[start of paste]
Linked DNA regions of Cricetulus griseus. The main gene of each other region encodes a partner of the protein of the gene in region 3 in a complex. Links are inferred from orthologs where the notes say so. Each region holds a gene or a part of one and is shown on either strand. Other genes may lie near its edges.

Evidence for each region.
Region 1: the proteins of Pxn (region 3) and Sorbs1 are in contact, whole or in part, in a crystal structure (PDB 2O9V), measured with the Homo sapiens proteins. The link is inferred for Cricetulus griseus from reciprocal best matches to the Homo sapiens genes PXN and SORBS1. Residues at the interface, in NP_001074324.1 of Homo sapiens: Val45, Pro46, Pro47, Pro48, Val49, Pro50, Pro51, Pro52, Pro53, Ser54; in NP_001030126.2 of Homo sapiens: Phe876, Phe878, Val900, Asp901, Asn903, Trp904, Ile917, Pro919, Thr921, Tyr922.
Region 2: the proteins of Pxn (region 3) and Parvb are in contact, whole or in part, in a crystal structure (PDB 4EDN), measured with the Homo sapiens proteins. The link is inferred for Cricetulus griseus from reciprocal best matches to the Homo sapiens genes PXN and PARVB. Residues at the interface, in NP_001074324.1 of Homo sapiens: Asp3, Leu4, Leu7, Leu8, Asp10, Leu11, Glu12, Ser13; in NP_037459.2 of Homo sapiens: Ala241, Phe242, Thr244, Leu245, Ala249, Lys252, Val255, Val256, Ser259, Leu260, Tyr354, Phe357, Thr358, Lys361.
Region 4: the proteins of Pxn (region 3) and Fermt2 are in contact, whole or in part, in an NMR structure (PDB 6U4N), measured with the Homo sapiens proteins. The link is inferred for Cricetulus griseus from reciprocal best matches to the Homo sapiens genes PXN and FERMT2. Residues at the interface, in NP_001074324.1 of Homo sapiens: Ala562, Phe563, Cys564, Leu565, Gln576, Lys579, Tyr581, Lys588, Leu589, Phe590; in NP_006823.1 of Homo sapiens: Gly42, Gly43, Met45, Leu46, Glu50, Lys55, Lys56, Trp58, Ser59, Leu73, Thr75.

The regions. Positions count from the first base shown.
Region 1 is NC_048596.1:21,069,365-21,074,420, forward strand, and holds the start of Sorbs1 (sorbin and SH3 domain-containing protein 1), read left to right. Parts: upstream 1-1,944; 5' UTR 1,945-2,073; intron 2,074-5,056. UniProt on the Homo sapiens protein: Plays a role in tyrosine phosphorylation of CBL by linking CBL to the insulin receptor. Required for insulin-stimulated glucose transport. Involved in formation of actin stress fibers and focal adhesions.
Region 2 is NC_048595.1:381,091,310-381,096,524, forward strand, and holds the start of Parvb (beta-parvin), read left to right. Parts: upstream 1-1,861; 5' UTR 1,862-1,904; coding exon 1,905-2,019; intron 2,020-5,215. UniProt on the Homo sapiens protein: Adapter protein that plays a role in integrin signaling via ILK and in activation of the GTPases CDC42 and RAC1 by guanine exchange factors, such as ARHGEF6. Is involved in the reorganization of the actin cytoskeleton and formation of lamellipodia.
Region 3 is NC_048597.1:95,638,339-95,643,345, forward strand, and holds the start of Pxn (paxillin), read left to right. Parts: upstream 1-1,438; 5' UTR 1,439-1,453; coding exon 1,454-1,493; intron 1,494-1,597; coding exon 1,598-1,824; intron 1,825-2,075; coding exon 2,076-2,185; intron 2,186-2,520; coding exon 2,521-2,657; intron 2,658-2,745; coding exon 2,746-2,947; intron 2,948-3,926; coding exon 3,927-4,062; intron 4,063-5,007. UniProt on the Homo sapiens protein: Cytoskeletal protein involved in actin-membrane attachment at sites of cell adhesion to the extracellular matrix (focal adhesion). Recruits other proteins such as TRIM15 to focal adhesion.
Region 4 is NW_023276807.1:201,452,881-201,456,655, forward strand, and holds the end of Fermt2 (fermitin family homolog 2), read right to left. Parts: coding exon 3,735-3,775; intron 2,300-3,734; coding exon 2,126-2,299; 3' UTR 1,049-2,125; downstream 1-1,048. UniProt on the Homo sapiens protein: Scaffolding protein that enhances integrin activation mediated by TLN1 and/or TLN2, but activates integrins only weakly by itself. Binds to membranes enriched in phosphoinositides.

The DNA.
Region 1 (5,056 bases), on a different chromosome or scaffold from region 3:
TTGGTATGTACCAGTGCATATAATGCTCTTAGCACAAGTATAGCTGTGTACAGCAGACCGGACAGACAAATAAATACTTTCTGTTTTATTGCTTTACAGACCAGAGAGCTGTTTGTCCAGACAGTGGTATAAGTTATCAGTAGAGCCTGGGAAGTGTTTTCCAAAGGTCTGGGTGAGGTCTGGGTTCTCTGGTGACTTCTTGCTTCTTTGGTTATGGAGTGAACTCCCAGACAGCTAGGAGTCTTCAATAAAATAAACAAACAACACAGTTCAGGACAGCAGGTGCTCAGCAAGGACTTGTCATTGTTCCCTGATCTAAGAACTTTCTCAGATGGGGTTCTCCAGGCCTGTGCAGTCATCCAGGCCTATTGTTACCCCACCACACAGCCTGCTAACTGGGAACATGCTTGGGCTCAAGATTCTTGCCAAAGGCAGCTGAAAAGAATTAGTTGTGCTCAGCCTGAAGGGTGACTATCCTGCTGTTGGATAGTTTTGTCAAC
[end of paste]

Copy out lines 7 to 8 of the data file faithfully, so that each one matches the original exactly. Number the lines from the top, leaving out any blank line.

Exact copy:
Region 1 is NC_048596.1:21,069,365-21,074,420, forward strand, and holds the start of Sorbs1 (sorbin and SH3 domain-containing protein 1), read left to right. Parts: upstream 1-1,944; 5' UTR 1,945-2,073; intron 2,074-5,056. UniProt on the Homo sapiens protein: Plays a role in tyrosine phosphorylation of CBL by linking CBL to the insulin receptor. Required for insulin-stimulated glucose transport. Involved in formation of actin stress fibers and focal adhesions.
Region 2 is NC_048595.1:381,091,310-381,096,524, forward strand, and holds the start of Parvb (beta-parvin), read left to right. Parts: upstream 1-1,861; 5' UTR 1,862-1,904; coding exon 1,905-2,019; intron 2,020-5,215. UniProt on the Homo sapiens protein: Adapter protein that plays a role in integrin signaling via ILK and in activation of the GTPases CDC42 and RAC1 by guanine exchange factors, such as ARHGEF6. Is involved in the reorganization of the actin cytoskeleton and formation of lamellipodia.